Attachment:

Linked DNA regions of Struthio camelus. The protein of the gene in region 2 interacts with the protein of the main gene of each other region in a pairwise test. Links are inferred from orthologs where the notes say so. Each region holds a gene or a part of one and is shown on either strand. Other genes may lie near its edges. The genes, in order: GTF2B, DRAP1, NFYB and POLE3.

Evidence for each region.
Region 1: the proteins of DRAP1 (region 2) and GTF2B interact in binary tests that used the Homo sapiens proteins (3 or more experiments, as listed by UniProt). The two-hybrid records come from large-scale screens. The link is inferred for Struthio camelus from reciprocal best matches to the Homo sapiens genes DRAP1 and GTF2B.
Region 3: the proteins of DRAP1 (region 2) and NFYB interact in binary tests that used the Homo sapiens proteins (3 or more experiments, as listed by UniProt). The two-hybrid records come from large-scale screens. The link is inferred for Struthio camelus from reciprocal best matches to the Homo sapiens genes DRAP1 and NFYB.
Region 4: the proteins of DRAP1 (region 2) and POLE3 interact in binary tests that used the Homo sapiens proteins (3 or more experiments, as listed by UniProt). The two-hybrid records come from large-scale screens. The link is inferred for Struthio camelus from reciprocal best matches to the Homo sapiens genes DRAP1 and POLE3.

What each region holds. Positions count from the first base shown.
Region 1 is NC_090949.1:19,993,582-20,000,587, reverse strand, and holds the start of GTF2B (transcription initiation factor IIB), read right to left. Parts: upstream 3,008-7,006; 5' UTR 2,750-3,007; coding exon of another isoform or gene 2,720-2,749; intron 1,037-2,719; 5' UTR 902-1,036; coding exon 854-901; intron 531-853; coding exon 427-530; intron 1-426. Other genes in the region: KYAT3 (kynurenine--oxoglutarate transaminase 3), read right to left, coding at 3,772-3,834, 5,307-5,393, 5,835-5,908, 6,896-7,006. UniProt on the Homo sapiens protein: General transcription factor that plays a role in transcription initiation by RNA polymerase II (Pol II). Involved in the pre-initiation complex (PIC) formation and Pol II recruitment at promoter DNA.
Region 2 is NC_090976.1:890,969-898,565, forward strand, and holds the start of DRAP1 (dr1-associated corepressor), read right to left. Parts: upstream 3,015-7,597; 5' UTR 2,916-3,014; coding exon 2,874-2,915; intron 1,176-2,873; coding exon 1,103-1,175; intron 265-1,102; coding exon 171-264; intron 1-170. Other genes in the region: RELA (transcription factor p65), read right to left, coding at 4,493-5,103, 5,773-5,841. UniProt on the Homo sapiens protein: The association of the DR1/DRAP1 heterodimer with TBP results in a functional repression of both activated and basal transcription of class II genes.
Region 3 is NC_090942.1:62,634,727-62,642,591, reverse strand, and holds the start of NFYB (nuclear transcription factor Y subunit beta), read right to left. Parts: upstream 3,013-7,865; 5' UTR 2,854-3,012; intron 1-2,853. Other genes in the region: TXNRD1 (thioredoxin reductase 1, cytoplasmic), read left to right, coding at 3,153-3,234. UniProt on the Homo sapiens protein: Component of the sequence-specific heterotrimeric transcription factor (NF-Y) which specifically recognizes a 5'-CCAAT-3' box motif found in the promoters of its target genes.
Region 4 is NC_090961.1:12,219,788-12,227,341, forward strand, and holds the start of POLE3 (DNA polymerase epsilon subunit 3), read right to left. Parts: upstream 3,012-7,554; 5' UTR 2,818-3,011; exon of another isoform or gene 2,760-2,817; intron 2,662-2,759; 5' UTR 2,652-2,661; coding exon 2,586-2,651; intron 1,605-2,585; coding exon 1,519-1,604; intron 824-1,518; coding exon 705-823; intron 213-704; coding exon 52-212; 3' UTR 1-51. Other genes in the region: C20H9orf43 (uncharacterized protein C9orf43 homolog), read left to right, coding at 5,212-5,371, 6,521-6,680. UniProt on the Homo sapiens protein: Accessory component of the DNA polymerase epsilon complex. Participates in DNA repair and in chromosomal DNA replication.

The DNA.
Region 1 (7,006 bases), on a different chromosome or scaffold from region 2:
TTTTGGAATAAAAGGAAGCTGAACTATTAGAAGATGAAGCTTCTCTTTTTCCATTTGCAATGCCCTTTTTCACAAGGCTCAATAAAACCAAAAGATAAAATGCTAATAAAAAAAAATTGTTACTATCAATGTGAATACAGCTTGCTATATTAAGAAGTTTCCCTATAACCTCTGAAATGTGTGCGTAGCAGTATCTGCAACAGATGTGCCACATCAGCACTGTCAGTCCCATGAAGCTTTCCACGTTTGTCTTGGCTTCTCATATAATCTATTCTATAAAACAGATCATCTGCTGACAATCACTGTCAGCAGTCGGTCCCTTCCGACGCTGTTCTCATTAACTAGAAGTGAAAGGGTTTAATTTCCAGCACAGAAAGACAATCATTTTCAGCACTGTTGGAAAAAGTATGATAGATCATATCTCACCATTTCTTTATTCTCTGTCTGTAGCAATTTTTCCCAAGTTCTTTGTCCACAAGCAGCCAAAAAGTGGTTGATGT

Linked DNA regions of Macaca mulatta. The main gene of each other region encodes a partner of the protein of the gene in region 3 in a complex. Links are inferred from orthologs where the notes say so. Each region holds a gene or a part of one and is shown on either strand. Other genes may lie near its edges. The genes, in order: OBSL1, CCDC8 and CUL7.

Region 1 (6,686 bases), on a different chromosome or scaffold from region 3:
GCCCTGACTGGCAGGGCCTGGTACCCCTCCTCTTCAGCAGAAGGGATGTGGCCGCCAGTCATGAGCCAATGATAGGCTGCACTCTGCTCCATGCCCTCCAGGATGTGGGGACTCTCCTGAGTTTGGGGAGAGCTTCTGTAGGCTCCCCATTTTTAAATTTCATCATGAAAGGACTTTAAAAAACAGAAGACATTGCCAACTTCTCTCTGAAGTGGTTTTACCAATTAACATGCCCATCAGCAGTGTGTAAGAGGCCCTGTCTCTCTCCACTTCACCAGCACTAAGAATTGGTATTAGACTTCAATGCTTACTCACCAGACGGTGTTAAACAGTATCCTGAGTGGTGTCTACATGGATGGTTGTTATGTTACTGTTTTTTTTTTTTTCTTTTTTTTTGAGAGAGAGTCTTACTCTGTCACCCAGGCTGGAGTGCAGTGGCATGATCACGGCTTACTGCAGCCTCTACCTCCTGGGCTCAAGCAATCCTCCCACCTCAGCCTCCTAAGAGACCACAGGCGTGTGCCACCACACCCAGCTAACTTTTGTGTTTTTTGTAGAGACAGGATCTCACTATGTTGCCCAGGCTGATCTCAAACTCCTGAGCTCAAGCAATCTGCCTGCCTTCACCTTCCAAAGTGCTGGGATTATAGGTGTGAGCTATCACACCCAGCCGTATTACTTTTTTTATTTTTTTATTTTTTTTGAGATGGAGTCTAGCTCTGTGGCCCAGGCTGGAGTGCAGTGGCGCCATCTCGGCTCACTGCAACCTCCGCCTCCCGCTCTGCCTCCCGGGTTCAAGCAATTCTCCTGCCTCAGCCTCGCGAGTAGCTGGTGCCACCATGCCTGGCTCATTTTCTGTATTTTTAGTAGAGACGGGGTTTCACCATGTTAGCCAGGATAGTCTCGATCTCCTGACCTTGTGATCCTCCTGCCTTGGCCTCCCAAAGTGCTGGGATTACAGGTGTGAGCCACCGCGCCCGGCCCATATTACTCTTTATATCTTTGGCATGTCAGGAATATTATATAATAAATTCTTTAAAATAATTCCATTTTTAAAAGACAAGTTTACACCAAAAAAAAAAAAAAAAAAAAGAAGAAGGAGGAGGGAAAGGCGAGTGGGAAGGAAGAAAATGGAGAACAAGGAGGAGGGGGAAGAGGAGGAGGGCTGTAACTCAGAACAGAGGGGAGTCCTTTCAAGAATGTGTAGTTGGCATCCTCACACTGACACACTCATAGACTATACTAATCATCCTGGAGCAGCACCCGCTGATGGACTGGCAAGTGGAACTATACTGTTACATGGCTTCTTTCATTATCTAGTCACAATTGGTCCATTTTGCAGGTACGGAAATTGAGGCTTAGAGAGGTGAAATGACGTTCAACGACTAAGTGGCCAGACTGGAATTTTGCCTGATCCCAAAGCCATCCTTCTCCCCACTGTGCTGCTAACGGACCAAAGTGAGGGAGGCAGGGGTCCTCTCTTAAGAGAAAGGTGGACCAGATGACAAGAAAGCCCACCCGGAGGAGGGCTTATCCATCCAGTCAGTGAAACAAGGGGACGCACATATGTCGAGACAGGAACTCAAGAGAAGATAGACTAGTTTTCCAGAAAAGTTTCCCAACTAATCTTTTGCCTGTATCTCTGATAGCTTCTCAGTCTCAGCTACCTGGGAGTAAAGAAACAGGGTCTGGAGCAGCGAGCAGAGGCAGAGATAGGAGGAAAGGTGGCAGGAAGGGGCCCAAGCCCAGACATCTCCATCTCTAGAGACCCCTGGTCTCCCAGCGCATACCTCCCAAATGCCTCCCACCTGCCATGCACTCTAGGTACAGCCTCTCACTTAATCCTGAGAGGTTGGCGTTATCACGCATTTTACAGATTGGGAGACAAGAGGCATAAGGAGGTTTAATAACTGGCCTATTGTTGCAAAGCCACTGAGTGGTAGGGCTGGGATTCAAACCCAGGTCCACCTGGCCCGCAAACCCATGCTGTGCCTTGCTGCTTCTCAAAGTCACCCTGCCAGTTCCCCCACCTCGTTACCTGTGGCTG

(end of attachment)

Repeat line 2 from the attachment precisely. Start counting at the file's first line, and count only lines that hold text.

Evidence for each region.